Pro-Life Action League Asks Why Won’t Pregnant Women with Breast Cancer “Sacrifice?”


A new study has come out stating that pregnant women who have breast cancer may no longer have to worry about increased risk to themselves or their fetus if they undergo treatment while pregnant. According to a press release:

Pregnant women treated for breast cancer are more likely to survive than patients of the same age not pregnant when cancer was diagnosed, a U.S. study found.

Five years after their diagnosis almost 74 of the women diagnosed with breast cancer during pregnancy were still alive, while of those who were not pregnant when they got treatment, 55.75 percent survived to the five-year mark, the Los Angeles Times reported Thursday.

The study to be presented at a meeting of the American Society of Clinical Oncology in Washington is likely to help lay to rest the lingering belief that pregnancy is a uniquely dangerous time for a woman to discover breast cancer.

Pregnant women diagnosed with breast cancer were long urged to terminate a pregnancy or to wait until giving birth to begin aggressive treatment.

The report supports a widespread shift in medical practice that says a pregnant breast cancer patient can begin chemotherapy as soon as her first trimester is over and resume treatment with radiation, follow-on chemotherapy or surgery after the baby’s birth.

The study findings are important, researchers say, since more women are choosing to start or complete families later in life, thus increasing the chances that breast cancer and pregnancy could coincide.

Anti-choice advocates are taking this to be a sign that abortion is no longer ever necessary when a pregnant woman has cancer.  But some are actually bemoaning the idea that women are having treatment at all rather than “sacrificing” their health for the sake of the fetus.

Via Christian Today, Australia:

Dismissing the premise that abortion is necessary when the mother’s life is in medical danger, [Pro Life Action League Executive Director Eric Scheidler] emphasized, “We need a broader prospective, a spiritual prospective.”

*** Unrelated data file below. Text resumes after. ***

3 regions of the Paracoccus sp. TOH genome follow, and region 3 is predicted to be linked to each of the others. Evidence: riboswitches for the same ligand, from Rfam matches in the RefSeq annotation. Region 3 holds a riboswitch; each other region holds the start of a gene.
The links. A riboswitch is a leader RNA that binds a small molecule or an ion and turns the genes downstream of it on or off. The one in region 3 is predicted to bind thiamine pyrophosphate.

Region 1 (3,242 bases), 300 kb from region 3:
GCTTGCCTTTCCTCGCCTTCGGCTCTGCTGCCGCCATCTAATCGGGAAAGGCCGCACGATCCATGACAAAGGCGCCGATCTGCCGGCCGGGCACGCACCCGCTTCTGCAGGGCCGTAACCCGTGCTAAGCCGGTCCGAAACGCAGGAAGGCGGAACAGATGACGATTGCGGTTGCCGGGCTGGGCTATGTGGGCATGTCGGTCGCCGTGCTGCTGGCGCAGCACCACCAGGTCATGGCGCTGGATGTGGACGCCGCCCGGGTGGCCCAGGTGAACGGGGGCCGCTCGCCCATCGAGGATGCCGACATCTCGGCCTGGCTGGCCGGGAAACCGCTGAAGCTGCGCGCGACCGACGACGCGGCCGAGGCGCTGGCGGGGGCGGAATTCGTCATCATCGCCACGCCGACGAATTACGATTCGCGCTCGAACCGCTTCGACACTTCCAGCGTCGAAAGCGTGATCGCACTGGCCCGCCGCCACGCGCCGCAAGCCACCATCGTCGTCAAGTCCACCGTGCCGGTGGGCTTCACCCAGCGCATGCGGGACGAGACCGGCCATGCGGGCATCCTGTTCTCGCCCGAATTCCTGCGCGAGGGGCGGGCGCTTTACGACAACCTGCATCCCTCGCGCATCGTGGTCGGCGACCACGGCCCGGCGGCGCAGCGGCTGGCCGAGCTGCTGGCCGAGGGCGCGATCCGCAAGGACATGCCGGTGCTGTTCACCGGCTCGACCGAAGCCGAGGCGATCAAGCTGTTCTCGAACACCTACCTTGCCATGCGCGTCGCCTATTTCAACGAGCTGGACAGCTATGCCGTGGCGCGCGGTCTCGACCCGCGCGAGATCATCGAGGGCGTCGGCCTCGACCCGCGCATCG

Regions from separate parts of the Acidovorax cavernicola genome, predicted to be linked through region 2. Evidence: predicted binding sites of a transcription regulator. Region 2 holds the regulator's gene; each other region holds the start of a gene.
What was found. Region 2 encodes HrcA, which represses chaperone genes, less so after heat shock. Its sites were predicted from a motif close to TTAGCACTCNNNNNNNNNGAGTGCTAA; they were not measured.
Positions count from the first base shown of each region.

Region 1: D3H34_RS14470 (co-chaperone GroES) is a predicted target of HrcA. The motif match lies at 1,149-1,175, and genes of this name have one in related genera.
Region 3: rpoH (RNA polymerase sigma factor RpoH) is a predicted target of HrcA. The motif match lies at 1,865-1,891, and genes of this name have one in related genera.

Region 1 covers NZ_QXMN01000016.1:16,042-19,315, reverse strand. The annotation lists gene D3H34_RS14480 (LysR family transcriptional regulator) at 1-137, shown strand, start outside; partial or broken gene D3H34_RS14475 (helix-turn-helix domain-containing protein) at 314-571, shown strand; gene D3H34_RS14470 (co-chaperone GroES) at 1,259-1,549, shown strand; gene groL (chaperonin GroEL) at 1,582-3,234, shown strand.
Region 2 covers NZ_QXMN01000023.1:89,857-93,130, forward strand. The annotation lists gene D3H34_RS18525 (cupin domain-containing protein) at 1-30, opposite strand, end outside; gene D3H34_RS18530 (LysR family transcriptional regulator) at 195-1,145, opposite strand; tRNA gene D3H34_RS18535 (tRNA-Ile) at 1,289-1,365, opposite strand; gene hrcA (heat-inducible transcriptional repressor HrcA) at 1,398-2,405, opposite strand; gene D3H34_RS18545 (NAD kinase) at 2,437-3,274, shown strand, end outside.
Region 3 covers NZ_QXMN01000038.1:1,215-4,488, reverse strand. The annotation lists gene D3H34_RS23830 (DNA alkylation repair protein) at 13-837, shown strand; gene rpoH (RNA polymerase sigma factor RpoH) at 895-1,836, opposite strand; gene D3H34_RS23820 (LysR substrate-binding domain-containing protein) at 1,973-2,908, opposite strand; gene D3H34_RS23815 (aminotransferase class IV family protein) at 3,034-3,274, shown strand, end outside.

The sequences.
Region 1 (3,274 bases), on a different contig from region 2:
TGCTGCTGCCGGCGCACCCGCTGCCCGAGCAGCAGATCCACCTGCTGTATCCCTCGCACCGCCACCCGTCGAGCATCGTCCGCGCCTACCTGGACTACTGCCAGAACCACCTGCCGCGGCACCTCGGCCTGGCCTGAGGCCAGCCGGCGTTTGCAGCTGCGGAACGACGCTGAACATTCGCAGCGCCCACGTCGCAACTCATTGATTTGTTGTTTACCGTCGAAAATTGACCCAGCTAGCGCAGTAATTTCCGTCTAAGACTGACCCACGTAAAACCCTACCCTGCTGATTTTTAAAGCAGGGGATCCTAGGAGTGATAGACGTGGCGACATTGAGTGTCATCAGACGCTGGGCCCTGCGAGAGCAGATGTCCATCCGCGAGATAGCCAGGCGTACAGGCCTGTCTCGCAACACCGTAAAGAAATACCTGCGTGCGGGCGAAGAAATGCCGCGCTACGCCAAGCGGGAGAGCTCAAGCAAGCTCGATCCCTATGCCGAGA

According to Scheidler, that prospective starts with a doctor who values a human life and considers the fetus as a client. It also requires that mothers consider self-sacrifice.

“At least consider the possibility of sacrifice,” he advised. “That used to be considered a noble thing. Now people consider you insane when you talk about sacrificing yourself. At least consider the option of sacrifice even if that sacrifice is [no] treatment for the duration of the pregnancy for yourself.”

Of course, the article claims that there is no difference in birth defect rates for babies who were born from mothers undergoing chemotherapy than regular births.  What the article fails to mention is that is only the case if the drugs are not taken during the first trimester. But perhaps that’s just a sacrifice the fetus should be expected to take, as well.  After all, it’s the “noble thing” to do.

It would be wonderful if all pregnant women diagnosed with cancer had the ability to wait to have treatment, since the majority of those pregnancies are likely planned and wanted.  But to advocate that doctors should always put the fetus first and then just hope that the mother can hold on until after it’s born to get treatment is unconscionable, and to call it the “noble” option is in no way “pro-life.”

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  • crowepps

    “At least consider the possibility of sacrifice,” he advised. “That used to be considered a noble thing. Now people consider you insane when you talk about sacrificing yourself.